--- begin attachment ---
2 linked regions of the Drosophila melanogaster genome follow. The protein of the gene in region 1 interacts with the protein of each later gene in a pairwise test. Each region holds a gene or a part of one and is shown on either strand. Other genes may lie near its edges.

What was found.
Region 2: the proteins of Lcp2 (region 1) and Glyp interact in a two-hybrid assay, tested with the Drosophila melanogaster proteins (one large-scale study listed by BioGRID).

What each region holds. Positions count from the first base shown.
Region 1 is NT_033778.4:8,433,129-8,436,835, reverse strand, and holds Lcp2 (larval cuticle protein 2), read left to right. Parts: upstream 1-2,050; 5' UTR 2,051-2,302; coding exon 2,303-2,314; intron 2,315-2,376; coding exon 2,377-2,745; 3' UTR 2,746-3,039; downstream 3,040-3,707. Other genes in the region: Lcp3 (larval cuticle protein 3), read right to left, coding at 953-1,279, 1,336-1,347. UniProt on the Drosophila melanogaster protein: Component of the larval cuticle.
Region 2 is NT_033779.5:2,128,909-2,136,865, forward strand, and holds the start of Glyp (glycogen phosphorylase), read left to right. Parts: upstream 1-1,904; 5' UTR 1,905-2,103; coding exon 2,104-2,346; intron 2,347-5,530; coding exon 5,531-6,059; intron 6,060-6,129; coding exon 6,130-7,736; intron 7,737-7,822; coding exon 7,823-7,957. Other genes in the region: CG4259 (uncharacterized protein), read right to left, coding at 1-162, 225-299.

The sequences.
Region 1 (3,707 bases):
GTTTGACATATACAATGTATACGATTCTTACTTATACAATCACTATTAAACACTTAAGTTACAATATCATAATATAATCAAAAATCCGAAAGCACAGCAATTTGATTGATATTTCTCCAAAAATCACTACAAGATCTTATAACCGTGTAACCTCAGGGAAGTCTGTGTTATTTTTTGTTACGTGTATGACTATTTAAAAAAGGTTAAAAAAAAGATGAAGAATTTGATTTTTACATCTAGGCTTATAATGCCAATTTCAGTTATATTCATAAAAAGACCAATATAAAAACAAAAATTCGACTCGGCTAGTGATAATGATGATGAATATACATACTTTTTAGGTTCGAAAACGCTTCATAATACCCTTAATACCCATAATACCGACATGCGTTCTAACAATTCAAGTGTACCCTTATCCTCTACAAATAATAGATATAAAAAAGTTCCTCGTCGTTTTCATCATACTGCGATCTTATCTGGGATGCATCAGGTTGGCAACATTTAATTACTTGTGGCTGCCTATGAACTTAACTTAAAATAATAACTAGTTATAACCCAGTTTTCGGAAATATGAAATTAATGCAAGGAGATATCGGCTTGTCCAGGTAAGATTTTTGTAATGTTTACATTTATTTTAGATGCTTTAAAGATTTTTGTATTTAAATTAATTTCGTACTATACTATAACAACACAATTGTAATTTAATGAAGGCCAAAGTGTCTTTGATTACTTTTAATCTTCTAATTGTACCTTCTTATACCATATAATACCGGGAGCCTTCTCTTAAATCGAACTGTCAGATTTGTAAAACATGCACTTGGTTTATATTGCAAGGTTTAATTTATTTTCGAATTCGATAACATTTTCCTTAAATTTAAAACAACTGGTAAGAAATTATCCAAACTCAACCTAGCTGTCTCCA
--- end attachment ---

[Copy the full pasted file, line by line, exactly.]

2 linked regions of the Drosophila melanogaster genome follow. The protein of the gene in region 1 interacts with the protein of each later gene in a pairwise test. Each region holds a gene or a part of one and is shown on either strand. Other genes may lie near its edges.

What was found.
Region 2: the proteins of Lcp2 (region 1) and Glyp interact in a two-hybrid assay, tested with the Drosophila melanogaster proteins (one large-scale study listed by BioGRID).

What each region holds. Positions count from the first base shown.
Region 1 is NT_033778.4:8,433,129-8,436,835, reverse strand, and holds Lcp2 (larval cuticle protein 2), read left to right. Parts: upstream 1-2,050; 5' UTR 2,051-2,302; coding exon 2,303-2,314; intron 2,315-2,376; coding exon 2,377-2,745; 3' UTR 2,746-3,039; downstream 3,040-3,707. Other genes in the region: Lcp3 (larval cuticle protein 3), read right to left, coding at 953-1,279, 1,336-1,347. UniProt on the Drosophila melanogaster protein: Component of the larval cuticle.
Region 2 is NT_033779.5:2,128,909-2,136,865, forward strand, and holds the start of Glyp (glycogen phosphorylase), read left to right. Parts: upstream 1-1,904; 5' UTR 1,905-2,103; coding exon 2,104-2,346; intron 2,347-5,530; coding exon 5,531-6,059; intron 6,060-6,129; coding exon 6,130-7,736; intron 7,737-7,822; coding exon 7,823-7,957. Other genes in the region: CG4259 (uncharacterized protein), read right to left, coding at 1-162, 225-299.

The sequences.
Region 1 (3,707 bases):
GTTTGACATATACAATGTATACGATTCTTACTTATACAATCACTATTAAACACTTAAGTTACAATATCATAATATAATCAAAAATCCGAAAGCACAGCAATTTGATTGATATTTCTCCAAAAATCACTACAAGATCTTATAACCGTGTAACCTCAGGGAAGTCTGTGTTATTTTTTGTTACGTGTATGACTATTTAAAAAAGGTTAAAAAAAAGATGAAGAATTTGATTTTTACATCTAGGCTTATAATGCCAATTTCAGTTATATTCATAAAAAGACCAATATAAAAACAAAAATTCGACTCGGCTAGTGATAATGATGATGAATATACATACTTTTTAGGTTCGAAAACGCTTCATAATACCCTTAATACCCATAATACCGACATGCGTTCTAACAATTCAAGTGTACCCTTATCCTCTACAAATAATAGATATAAAAAAGTTCCTCGTCGTTTTCATCATACTGCGATCTTATCTGGGATGCATCAGGTTGGCAACATTTAATTACTTGTGGCTGCCTATGAACTTAACTTAAAATAATAACTAGTTATAACCCAGTTTTCGGAAATATGAAATTAATGCAAGGAGATATCGGCTTGTCCAGGTAAGATTTTTGTAATGTTTACATTTATTTTAGATGCTTTAAAGATTTTTGTATTTAAATTAATTTCGTACTATACTATAACAACACAATTGTAATTTAATGAAGGCCAAAGTGTCTTTGATTACTTTTAATCTTCTAATTGTACCTTCTTATACCATATAATACCGGGAGCCTTCTCTTAAATCGAACTGTCAGATTTGTAAAACATGCACTTGGTTTATATTGCAAGGTTTAATTTATTTTCGAATTCGATAACATTTTCCTTAAATTTAAAACAACTGGTAAGAAATTATCCAAACTCAACCTAGCTGTCTCCA